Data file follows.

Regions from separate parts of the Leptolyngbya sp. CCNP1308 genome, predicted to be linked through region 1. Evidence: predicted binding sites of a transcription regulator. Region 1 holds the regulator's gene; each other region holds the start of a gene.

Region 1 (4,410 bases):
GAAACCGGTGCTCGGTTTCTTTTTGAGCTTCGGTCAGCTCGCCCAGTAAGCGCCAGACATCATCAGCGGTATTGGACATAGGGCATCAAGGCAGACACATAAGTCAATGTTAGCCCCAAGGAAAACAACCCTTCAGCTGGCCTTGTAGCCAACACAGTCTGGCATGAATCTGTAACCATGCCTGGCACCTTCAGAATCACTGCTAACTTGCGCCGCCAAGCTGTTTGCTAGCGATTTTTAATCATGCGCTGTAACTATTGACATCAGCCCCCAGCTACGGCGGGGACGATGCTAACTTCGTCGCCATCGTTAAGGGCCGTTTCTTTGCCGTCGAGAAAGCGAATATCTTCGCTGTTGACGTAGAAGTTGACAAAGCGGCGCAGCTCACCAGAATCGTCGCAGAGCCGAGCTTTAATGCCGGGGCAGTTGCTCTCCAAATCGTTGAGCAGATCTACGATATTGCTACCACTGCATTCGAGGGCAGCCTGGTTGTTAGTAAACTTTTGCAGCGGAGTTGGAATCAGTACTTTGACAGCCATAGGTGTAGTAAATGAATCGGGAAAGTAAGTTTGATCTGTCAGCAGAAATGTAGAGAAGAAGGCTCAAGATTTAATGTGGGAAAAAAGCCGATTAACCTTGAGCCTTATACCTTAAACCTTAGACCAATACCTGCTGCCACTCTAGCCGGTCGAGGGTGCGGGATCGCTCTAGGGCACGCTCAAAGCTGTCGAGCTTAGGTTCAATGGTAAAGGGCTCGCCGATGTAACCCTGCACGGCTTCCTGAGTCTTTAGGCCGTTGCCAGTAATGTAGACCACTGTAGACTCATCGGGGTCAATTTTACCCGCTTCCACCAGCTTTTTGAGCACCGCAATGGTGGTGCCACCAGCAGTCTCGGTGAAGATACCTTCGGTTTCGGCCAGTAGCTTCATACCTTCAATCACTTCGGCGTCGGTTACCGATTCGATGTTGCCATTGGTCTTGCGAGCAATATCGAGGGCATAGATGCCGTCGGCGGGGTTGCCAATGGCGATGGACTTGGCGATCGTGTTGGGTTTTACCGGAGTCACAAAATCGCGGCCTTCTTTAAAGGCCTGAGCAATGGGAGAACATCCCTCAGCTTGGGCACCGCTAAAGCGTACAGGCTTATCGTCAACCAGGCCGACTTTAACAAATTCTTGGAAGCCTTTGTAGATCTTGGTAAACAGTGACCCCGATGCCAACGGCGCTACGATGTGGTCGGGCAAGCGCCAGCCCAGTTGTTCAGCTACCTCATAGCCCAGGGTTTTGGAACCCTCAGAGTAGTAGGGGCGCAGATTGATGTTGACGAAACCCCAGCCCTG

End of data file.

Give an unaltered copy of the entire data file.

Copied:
Regions from separate parts of the Leptolyngbya sp. CCNP1308 genome, predicted to be linked through region 1. Evidence: predicted binding sites of a transcription regulator. Region 1 holds the regulator's gene; each other region holds the start of a gene.

Region 1 (4,410 bases):
GAAACCGGTGCTCGGTTTCTTTTTGAGCTTCGGTCAGCTCGCCCAGTAAGCGCCAGACATCATCAGCGGTATTGGACATAGGGCATCAAGGCAGACACATAAGTCAATGTTAGCCCCAAGGAAAACAACCCTTCAGCTGGCCTTGTAGCCAACACAGTCTGGCATGAATCTGTAACCATGCCTGGCACCTTCAGAATCACTGCTAACTTGCGCCGCCAAGCTGTTTGCTAGCGATTTTTAATCATGCGCTGTAACTATTGACATCAGCCCCCAGCTACGGCGGGGACGATGCTAACTTCGTCGCCATCGTTAAGGGCCGTTTCTTTGCCGTCGAGAAAGCGAATATCTTCGCTGTTGACGTAGAAGTTGACAAAGCGGCGCAGCTCACCAGAATCGTCGCAGAGCCGAGCTTTAATGCCGGGGCAGTTGCTCTCCAAATCGTTGAGCAGATCTACGATATTGCTACCACTGCATTCGAGGGCAGCCTGGTTGTTAGTAAACTTTTGCAGCGGAGTTGGAATCAGTACTTTGACAGCCATAGGTGTAGTAAATGAATCGGGAAAGTAAGTTTGATCTGTCAGCAGAAATGTAGAGAAGAAGGCTCAAGATTTAATGTGGGAAAAAAGCCGATTAACCTTGAGCCTTATACCTTAAACCTTAGACCAATACCTGCTGCCACTCTAGCCGGTCGAGGGTGCGGGATCGCTCTAGGGCACGCTCAAAGCTGTCGAGCTTAGGTTCAATGGTAAAGGGCTCGCCGATGTAACCCTGCACGGCTTCCTGAGTCTTTAGGCCGTTGCCAGTAATGTAGACCACTGTAGACTCATCGGGGTCAATTTTACCCGCTTCCACCAGCTTTTTGAGCACCGCAATGGTGGTGCCACCAGCAGTCTCGGTGAAGATACCTTCGGTTTCGGCCAGTAGCTTCATACCTTCAATCACTTCGGCGTCGGTTACCGATTCGATGTTGCCATTGGTCTTGCGAGCAATATCGAGGGCATAGATGCCGTCGGCGGGGTTGCCAATGGCGATGGACTTGGCGATCGTGTTGGGTTTTACCGGAGTCACAAAATCGCGGCCTTCTTTAAAGGCCTGAGCAATGGGAGAACATCCCTCAGCTTGGGCACCGCTAAAGCGTACAGGCTTATCGTCAACCAGGCCGACTTTAACAAATTCTTGGAAGCCTTTGTAGATCTTGGTAAACAGTGACCCCGATGCCAACGGCGCTACGATGTGGTCGGGCAAGCGCCAGCCCAGTTGTTCAGCTACCTCATAGCCCAGGGTTTTGGAACCCTCAGAGTAGTAGGGGCGCAGATTGATGTTGACGAAACCCCAGCCCTG